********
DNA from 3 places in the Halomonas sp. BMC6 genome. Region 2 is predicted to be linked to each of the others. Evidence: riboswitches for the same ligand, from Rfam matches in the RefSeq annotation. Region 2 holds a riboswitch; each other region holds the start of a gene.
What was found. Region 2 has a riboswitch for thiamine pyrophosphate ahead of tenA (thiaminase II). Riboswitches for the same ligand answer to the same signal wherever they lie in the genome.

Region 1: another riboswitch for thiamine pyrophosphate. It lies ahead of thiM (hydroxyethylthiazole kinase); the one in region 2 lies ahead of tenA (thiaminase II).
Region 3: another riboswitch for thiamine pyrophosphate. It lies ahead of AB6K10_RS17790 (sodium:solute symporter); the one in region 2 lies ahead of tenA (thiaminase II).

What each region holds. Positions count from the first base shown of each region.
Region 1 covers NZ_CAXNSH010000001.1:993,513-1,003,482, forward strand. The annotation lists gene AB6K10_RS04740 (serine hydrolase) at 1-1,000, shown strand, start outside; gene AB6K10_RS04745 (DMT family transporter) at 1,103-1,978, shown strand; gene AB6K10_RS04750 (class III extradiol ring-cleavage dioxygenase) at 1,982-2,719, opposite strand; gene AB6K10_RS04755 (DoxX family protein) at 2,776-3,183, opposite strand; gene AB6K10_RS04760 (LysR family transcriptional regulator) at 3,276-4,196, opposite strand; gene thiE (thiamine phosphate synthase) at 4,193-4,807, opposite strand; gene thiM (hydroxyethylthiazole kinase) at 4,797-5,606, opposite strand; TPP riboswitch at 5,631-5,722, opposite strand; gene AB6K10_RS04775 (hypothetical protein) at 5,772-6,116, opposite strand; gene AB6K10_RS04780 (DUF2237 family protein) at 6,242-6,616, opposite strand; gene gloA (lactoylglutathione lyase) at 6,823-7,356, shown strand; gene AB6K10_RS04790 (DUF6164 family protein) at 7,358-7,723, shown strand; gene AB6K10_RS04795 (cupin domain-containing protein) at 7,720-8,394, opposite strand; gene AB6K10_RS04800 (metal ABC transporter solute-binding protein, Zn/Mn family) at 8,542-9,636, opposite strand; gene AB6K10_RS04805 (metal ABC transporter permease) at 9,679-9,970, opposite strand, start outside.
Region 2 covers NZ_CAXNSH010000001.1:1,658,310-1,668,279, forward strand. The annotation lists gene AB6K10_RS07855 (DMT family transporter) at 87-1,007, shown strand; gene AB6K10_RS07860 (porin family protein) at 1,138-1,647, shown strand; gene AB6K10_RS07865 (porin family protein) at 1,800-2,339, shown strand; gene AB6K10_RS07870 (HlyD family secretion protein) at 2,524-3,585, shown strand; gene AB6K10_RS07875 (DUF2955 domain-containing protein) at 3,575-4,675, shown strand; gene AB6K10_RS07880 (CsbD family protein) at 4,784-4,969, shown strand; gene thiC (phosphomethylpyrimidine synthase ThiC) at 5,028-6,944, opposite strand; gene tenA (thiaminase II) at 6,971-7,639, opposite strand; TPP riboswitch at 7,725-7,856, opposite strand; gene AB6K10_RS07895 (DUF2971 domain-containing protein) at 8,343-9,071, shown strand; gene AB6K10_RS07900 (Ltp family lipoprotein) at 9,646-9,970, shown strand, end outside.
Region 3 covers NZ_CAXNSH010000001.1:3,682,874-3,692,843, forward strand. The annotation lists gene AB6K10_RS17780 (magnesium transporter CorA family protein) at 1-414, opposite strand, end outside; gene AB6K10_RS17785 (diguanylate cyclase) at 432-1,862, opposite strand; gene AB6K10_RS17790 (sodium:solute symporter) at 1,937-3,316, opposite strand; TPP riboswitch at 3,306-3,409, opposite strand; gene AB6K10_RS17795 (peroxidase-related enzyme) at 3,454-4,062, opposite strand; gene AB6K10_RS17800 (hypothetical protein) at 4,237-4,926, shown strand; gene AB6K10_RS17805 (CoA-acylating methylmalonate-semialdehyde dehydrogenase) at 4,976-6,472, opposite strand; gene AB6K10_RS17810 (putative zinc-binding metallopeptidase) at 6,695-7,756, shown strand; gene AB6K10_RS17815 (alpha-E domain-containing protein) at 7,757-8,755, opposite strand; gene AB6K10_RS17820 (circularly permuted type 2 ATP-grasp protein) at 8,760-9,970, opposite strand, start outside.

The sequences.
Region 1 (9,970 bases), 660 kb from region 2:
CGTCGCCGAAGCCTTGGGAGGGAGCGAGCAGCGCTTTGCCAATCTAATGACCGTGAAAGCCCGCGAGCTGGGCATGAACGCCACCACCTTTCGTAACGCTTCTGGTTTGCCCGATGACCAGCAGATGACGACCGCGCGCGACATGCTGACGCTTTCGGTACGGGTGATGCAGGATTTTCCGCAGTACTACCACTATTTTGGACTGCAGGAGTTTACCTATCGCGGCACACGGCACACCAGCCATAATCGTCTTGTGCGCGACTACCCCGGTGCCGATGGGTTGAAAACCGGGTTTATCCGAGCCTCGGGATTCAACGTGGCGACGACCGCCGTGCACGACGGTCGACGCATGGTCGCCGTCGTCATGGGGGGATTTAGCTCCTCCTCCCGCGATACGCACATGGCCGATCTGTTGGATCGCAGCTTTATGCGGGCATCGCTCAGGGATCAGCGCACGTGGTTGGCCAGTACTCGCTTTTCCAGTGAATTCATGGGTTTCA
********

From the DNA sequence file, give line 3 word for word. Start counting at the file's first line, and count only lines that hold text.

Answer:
Region 1: another riboswitch for thiamine pyrophosphate. It lies ahead of thiM (hydroxyethylthiazole kinase); the one in region 2 lies ahead of tenA (thiaminase II).